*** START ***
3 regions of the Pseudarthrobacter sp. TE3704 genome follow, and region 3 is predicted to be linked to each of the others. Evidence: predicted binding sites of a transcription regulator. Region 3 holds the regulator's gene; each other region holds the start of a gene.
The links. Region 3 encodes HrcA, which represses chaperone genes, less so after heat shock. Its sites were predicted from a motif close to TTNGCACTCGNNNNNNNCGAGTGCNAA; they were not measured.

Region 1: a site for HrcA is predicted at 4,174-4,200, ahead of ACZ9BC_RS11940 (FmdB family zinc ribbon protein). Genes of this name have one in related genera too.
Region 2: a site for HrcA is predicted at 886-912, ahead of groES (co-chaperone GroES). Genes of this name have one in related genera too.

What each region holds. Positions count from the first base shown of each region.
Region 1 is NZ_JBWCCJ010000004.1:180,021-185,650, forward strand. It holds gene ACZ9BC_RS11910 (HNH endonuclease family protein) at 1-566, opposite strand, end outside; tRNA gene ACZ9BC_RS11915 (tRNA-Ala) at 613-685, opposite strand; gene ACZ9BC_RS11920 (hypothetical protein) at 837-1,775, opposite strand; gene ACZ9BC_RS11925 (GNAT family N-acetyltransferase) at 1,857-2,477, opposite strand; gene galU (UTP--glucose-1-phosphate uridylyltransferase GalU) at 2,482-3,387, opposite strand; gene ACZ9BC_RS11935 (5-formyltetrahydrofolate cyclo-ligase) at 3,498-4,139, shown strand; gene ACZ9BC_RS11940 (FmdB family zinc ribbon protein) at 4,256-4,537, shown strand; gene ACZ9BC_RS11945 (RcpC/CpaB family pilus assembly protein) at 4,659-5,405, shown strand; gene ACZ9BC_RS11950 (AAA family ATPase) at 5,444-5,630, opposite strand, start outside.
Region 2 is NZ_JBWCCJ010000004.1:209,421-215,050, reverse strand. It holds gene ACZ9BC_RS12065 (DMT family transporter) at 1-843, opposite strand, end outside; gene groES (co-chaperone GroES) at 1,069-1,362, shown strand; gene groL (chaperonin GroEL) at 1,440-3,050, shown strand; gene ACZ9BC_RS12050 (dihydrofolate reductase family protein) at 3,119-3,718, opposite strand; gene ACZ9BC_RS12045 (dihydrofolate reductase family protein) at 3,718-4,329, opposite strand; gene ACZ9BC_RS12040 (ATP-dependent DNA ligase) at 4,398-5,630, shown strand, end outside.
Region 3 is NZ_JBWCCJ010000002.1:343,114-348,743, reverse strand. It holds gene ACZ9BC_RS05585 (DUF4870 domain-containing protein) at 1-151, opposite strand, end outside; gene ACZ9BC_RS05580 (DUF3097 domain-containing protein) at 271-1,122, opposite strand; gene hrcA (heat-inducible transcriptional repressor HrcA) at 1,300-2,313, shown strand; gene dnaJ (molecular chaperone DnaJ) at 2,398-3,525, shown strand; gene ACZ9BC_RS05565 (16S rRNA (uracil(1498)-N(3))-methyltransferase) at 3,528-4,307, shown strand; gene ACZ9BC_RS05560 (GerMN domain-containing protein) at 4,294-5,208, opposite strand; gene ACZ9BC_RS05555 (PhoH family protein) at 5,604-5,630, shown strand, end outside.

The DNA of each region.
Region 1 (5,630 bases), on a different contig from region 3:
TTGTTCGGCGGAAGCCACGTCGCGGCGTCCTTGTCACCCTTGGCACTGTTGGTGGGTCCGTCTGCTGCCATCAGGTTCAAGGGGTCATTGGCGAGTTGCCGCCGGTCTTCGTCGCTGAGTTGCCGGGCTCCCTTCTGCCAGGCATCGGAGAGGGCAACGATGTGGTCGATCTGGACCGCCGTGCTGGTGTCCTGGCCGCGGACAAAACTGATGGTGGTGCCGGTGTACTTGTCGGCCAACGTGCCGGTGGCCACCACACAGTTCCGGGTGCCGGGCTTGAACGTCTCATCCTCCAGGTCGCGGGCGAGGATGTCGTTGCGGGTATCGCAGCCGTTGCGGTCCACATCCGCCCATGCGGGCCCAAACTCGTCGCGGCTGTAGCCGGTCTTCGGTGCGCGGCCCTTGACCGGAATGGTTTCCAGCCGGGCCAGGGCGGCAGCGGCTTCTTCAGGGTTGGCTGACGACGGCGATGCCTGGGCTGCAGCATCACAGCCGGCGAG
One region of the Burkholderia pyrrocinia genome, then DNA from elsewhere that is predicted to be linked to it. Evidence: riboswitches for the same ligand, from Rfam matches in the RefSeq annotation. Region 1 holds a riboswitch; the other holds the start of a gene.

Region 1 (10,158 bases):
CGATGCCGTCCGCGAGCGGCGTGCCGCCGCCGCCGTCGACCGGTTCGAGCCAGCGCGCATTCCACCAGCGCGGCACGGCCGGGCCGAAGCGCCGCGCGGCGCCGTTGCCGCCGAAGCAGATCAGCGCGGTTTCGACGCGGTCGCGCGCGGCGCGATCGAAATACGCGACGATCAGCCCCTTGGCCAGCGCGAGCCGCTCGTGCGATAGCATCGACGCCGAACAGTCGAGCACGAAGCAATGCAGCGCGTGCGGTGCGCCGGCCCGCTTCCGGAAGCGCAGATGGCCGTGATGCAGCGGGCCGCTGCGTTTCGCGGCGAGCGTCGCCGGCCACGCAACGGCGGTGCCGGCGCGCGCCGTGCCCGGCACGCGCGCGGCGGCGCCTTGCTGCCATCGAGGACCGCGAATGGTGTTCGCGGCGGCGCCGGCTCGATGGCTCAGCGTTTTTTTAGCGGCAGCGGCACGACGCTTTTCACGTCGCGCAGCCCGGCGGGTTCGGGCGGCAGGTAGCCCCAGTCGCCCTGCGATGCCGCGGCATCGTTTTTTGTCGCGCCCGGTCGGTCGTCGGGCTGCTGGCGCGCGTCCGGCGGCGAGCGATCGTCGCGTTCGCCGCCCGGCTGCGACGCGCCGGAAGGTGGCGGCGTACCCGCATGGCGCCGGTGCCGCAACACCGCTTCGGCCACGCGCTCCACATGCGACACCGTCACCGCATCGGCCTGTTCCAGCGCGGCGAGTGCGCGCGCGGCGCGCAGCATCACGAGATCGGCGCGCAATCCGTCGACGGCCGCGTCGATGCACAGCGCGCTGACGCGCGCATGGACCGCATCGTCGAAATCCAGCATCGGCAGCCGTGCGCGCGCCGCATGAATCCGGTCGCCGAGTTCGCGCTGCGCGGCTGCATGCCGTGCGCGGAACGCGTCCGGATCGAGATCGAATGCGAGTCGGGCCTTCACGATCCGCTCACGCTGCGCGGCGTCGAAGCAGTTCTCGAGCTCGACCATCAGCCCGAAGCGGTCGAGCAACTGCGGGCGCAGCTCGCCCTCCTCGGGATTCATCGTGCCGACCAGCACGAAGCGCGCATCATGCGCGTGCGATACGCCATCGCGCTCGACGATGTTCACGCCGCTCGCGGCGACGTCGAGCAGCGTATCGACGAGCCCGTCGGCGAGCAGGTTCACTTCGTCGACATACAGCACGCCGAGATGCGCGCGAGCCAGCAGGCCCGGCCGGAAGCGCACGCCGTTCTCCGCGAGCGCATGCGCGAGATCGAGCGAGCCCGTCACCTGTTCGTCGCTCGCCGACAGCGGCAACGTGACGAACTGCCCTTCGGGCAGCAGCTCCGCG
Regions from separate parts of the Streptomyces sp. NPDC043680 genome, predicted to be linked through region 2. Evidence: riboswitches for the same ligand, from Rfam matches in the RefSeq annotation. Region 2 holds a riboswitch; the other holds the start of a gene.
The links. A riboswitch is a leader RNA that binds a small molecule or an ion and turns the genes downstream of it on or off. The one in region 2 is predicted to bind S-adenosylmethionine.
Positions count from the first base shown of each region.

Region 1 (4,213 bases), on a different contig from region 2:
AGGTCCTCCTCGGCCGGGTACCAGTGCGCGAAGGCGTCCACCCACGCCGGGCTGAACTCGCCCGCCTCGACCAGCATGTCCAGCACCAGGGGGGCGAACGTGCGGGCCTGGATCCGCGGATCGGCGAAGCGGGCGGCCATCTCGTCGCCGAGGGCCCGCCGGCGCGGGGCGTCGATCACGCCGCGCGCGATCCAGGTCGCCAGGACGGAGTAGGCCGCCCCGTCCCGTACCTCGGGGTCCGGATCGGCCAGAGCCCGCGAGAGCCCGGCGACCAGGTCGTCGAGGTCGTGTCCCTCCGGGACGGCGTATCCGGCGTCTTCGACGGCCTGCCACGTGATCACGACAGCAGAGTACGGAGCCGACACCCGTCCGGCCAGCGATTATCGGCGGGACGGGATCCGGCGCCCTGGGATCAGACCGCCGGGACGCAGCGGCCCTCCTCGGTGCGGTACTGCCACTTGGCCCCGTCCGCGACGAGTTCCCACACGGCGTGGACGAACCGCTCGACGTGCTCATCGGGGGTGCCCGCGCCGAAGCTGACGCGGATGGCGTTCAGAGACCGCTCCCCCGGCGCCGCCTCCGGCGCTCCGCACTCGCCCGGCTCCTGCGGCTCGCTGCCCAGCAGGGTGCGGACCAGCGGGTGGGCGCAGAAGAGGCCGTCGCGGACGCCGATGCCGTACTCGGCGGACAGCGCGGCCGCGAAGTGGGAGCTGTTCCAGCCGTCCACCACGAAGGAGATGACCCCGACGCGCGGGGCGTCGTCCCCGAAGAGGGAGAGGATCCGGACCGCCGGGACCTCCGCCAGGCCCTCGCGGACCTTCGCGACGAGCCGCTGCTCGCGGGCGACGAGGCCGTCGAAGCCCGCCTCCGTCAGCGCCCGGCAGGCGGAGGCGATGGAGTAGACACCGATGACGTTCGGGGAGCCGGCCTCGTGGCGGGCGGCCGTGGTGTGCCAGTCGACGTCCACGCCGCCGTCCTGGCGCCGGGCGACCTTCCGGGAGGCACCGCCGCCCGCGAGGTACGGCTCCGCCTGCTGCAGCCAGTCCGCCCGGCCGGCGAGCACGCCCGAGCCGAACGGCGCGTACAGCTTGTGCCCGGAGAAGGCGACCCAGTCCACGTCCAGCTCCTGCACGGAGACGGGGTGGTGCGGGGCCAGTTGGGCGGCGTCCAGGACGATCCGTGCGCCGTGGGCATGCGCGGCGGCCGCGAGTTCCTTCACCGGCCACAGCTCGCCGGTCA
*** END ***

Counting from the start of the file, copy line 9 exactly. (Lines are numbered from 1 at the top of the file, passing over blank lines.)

The DNA of each region.